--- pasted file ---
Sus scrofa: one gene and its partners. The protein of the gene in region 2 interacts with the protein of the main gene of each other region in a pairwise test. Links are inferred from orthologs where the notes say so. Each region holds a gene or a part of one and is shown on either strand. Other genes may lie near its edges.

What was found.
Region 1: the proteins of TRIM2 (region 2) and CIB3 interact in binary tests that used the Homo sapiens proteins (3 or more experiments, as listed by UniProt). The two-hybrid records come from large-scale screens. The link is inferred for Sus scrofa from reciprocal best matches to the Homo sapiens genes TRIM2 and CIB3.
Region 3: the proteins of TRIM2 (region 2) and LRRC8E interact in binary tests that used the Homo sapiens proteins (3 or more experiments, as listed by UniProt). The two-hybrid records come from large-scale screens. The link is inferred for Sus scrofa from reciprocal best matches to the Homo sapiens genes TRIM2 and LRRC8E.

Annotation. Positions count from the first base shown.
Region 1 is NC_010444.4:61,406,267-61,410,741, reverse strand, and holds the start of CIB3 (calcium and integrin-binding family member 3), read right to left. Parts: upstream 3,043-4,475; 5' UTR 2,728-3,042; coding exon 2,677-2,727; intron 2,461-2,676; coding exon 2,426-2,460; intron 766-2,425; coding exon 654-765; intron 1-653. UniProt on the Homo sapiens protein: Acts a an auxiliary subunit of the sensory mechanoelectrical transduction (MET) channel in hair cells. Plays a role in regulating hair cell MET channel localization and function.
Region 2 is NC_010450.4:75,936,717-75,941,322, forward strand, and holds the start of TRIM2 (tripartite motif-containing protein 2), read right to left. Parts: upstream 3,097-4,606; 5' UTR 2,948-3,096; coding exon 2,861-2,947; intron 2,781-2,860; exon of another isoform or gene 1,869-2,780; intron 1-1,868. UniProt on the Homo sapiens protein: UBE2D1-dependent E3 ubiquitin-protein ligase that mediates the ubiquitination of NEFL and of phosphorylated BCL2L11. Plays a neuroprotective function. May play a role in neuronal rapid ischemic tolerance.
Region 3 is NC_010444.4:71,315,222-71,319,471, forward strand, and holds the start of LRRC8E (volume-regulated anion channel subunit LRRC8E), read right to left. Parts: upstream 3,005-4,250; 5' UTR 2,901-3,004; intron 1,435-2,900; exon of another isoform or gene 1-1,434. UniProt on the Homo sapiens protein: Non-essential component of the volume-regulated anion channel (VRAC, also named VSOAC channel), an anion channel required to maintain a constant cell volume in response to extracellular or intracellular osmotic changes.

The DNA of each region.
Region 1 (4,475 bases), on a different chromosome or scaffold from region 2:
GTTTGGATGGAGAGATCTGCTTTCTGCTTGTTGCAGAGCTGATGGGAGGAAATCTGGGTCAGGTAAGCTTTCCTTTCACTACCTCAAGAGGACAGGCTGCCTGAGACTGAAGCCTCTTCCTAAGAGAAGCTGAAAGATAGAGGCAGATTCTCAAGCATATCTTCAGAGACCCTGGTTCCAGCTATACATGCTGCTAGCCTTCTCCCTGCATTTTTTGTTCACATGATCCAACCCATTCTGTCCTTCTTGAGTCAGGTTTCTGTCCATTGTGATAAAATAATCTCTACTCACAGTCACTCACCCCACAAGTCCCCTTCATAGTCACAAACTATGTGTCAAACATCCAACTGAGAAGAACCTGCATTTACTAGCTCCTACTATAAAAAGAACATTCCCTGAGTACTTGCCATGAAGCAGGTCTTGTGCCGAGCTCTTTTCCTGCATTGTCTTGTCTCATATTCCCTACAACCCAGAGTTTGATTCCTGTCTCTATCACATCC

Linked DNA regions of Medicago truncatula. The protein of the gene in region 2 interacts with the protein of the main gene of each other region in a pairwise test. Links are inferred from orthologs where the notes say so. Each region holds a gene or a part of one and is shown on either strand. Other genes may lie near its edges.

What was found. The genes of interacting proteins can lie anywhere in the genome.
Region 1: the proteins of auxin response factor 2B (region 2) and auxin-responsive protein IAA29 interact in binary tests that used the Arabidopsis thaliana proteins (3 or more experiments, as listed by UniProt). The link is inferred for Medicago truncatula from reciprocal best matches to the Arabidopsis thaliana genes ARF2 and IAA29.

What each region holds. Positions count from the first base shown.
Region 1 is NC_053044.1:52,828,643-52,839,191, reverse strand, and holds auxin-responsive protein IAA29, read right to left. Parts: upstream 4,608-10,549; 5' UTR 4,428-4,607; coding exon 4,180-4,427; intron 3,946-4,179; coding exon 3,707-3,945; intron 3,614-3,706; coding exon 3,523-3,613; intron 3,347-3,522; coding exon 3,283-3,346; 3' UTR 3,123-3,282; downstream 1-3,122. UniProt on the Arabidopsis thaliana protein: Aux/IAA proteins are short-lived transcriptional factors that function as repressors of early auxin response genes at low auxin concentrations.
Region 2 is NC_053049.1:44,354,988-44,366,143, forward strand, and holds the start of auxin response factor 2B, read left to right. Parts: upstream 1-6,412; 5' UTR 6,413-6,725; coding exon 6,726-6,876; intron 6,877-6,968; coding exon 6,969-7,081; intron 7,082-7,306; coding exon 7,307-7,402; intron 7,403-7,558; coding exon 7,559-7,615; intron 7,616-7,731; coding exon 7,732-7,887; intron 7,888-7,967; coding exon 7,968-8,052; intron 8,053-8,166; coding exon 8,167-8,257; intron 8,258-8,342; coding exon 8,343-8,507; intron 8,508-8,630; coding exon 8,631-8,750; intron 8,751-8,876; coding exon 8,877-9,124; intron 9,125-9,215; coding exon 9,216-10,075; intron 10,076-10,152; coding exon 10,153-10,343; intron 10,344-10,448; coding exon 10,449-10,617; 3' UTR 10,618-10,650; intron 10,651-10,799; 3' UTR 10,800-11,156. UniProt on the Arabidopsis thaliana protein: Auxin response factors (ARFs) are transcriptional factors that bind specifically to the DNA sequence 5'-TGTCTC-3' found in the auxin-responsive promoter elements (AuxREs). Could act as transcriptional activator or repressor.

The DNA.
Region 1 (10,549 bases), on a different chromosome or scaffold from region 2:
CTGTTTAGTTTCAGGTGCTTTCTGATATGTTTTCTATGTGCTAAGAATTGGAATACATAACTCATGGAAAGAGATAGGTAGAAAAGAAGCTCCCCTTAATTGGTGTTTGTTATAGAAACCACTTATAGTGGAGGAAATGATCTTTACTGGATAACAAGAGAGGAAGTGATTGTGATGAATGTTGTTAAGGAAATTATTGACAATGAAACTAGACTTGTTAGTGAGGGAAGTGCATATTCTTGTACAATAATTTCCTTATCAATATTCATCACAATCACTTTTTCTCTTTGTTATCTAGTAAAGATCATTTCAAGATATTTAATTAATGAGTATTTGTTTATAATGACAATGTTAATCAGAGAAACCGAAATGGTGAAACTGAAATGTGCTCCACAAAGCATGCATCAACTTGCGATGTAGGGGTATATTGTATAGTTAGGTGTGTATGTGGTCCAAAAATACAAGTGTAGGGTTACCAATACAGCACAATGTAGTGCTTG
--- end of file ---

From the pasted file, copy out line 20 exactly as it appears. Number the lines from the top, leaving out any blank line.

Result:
CTGTTTAGTTTCAGGTGCTTTCTGATATGTTTTCTATGTGCTAAGAATTGGAATACATAACTCATGGAAAGAGATAGGTAGAAAAGAAGCTCCCCTTAATTGGTGTTTGTTATAGAAACCACTTATAGTGGAGGAAATGATCTTTACTGGATAACAAGAGAGGAAGTGATTGTGATGAATGTTGTTAAGGAAATTATTGACAATGAAACTAGACTTGTTAGTGAGGGAAGTGCATATTCTTGTACAATAATTTCCTTATCAATATTCATCACAATCACTTTTTCTCTTTGTTATCTAGTAAAGATCATTTCAAGATATTTAATTAATGAGTATTTGTTTATAATGACAATGTTAATCAGAGAAACCGAAATGGTGAAACTGAAATGTGCTCCACAAAGCATGCATCAACTTGCGATGTAGGGGTATATTGTATAGTTAGGTGTGTATGTGGTCCAAAAATACAAGTGTAGGGTTACCAATACAGCACAATGTAGTGCTTG